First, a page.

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This month we will be attempting to tackle a very difficult title, 1990’s Kings Quest V. Released on the PC and the NES, Kings Quest V is a VGA point and click adventure game with a solid story and even talkie version. This is the kind of the game that you can lose in the first hour and not realize it. But if you can stick with it (even if you use a guide) this is one fine game that will play out like a story book and may even get you inspired enough to look at what is quite possibly one of the best adventure series of all time.
You control King Graham, for the first time since Kings Quest II, who was out for a stroll when the evil wizard Mordack steals Daventry castle with his wife and kids inside. Graham is controlled with the now standard point and click interface. You have a clickable inventory and an annoying Owl that offers you “advice and hints” as you play. Like all Kings Quest games you need to save often and there is no shame in using a guide after you die a few times.
Sadly Kings Quest V was only ported to the NES. Due to the limitations of the NES (which was eight years old at the time), it ended up with some very awkward graphics and everyone’s favorite 80s PC default font for the entire game. The programmers did squeeze the bulk of the multi floppy game onto one NES cart, which is quite a feat, but it is a far cry from the PC version. There were also canceled ports to the SegaCD and the AtariST, but no version has ever been found or released to the public for either.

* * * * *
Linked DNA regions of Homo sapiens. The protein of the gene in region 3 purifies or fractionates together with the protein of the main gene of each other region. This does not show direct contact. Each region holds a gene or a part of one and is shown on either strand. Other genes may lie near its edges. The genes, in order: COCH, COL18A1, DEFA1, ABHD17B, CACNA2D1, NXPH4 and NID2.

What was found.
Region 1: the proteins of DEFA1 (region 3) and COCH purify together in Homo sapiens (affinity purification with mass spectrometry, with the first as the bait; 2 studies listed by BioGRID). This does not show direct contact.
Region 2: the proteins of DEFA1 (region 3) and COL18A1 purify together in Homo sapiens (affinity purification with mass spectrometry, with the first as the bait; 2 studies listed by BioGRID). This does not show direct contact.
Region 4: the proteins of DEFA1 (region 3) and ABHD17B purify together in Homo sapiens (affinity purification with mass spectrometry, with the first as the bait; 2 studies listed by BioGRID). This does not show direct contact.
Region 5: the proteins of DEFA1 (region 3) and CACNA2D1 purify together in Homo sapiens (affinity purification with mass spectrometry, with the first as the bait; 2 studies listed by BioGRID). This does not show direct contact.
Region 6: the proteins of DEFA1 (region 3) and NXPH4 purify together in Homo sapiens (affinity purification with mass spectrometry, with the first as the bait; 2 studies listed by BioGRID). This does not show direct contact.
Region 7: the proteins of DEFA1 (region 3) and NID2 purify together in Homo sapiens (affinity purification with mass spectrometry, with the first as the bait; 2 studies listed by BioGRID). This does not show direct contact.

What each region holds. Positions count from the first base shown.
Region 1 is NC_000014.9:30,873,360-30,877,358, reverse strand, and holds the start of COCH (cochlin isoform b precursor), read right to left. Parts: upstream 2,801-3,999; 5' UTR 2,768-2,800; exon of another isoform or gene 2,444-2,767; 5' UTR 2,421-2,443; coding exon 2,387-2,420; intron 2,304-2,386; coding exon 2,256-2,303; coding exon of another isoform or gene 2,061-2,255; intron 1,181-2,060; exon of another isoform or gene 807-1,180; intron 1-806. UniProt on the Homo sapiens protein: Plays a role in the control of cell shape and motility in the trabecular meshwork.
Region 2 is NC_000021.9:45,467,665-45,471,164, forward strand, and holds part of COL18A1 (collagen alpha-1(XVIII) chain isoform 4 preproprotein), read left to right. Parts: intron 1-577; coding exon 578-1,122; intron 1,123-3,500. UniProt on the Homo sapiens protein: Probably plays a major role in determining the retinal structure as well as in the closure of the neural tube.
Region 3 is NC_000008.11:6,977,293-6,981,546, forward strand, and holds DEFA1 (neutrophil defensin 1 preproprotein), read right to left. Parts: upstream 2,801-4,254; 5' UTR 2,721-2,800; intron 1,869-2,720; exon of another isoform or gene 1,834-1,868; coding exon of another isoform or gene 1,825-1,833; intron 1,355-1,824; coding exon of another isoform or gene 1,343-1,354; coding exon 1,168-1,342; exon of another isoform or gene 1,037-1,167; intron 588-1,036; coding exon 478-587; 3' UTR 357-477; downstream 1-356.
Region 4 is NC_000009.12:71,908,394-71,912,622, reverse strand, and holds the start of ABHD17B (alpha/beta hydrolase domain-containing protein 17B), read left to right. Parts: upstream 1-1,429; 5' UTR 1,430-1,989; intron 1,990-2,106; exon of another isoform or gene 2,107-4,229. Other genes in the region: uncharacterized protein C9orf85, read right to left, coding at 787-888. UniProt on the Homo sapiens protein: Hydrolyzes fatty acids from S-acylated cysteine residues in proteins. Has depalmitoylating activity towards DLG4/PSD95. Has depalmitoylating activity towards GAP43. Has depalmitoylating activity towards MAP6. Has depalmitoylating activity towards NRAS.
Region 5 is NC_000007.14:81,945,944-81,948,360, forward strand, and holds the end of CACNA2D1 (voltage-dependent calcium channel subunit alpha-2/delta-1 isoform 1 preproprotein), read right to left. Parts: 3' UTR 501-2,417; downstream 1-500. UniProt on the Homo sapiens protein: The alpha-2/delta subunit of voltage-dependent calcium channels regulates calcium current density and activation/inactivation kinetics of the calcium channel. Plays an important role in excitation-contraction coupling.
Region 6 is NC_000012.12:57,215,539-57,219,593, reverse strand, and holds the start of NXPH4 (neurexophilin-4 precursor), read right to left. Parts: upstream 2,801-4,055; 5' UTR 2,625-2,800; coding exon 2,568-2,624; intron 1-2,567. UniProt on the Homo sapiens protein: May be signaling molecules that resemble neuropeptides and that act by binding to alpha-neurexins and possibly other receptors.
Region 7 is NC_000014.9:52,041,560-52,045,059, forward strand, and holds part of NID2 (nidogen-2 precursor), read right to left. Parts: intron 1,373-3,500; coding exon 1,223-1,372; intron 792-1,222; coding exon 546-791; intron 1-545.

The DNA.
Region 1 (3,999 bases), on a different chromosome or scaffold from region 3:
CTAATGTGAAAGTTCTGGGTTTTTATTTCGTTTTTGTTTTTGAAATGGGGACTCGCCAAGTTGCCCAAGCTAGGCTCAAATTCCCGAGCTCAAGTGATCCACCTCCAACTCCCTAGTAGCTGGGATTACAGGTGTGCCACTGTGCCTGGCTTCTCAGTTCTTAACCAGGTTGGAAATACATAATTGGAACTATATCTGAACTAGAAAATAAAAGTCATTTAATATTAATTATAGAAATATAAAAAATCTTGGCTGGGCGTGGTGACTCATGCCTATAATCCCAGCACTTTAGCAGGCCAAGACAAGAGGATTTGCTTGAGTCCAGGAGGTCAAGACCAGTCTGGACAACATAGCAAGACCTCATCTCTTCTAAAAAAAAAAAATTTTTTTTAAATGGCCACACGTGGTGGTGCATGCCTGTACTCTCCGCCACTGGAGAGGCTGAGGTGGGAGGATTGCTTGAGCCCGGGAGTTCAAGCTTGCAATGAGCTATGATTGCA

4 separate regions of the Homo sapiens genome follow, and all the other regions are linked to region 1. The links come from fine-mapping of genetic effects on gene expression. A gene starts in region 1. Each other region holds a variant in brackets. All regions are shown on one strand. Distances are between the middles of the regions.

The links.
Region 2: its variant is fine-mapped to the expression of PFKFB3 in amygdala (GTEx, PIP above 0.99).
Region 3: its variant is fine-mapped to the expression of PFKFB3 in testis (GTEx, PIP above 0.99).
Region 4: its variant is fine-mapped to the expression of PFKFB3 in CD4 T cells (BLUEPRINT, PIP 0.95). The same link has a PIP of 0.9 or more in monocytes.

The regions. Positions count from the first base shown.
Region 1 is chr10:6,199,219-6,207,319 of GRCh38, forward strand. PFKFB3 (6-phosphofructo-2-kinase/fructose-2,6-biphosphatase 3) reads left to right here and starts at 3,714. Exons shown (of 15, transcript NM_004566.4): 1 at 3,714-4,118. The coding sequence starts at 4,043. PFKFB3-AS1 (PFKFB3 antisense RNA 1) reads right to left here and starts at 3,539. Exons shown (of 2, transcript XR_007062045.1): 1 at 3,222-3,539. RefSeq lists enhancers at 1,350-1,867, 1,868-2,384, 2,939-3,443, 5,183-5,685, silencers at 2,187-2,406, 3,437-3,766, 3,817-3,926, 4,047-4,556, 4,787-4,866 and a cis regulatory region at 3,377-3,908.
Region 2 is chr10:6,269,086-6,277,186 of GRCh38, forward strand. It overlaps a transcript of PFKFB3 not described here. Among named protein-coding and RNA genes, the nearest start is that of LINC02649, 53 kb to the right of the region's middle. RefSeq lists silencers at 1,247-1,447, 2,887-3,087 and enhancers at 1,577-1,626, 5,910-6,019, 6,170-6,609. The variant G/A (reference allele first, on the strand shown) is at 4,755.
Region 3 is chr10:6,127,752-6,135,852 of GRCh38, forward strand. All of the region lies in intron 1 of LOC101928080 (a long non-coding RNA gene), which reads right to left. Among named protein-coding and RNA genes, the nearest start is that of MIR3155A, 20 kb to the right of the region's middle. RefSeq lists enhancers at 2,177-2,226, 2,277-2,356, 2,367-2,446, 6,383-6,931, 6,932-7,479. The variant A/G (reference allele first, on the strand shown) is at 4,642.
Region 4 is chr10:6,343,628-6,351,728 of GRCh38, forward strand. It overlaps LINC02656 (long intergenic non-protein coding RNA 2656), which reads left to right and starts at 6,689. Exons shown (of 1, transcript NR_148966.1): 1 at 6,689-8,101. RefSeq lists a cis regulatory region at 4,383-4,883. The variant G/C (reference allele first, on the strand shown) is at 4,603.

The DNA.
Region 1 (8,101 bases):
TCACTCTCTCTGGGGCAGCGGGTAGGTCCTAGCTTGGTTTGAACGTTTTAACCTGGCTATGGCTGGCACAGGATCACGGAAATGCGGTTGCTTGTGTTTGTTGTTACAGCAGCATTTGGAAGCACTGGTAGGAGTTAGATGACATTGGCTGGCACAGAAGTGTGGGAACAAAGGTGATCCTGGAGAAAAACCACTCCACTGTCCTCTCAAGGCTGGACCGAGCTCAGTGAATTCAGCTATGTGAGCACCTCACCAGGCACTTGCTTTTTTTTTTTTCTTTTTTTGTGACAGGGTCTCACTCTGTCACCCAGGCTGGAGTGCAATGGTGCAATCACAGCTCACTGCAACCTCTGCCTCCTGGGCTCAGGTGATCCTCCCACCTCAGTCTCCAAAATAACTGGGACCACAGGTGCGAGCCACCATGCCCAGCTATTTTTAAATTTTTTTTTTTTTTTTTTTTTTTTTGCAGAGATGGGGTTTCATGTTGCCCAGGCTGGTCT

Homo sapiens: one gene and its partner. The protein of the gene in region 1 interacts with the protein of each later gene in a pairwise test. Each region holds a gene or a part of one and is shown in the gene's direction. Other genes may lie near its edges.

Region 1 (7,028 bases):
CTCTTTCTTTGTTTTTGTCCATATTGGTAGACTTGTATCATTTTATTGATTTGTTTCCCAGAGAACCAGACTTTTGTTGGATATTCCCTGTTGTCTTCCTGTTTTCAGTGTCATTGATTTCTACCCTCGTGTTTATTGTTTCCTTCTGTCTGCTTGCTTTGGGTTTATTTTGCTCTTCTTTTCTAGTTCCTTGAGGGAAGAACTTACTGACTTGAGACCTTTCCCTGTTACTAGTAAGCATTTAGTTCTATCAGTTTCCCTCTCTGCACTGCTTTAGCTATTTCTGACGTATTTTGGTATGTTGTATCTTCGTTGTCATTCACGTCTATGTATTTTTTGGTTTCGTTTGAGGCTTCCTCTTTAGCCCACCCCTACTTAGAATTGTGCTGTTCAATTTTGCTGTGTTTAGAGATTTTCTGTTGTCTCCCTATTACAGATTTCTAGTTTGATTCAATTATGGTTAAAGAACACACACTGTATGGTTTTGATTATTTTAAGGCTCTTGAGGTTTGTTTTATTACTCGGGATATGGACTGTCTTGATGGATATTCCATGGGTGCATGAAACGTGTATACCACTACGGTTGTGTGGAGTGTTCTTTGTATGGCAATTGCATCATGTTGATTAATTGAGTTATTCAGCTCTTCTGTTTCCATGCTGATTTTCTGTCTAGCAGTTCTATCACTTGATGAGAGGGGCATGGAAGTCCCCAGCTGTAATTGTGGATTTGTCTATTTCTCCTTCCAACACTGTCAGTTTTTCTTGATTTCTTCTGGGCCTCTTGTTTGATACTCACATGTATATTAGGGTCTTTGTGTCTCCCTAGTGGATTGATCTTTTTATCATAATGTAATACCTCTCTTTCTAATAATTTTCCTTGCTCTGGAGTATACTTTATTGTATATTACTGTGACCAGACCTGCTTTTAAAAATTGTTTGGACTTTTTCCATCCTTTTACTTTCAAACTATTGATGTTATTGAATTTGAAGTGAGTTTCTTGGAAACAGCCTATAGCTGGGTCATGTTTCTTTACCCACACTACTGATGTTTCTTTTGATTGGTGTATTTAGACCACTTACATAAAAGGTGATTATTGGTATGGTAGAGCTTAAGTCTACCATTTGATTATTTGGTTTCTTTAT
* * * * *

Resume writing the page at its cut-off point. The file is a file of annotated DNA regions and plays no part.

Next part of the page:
Kings Quest V is well known for its difficulty. It has many dead ends and obtuse solutions. There is a maze near the end that for some reason is based on the direction the character is facing instead of just being locked in one direction, which of course makes it very difficult. But the VGA graphics still look gorgeous and the voice acting, while dated, still stands (well for most of the characters, the Owl gives me nightmares). Kings Quest went on to have two more sequels in the 90s: 7 and 8 (though 8 is more of an action rpg). Then a followup episodic story in 2015. There is also a very devoted fan community that has made numerous patches, upgrades, conversions, and fan games over the decades. One fan game is so well received that it is sanctioned by the series creator, The Silver Lining
As stated previously, Kings Quest 5 can be purchased on the NES or PC. NES will have to be bought on ebay, or your local gaming store. The PC version can easily be bought on GOG, which comes in a three pack with Kings Quest 4 and 6. Kings Quest 6 is one of the best adventure games of all time, if not one of the best PC games of all time.
When you’ve started into this adventure and would like to share your thoughts, please do so on our forum.
The post Together Retro Game Club: Kings Quest V appeared first on RetroGaming with Racketboy.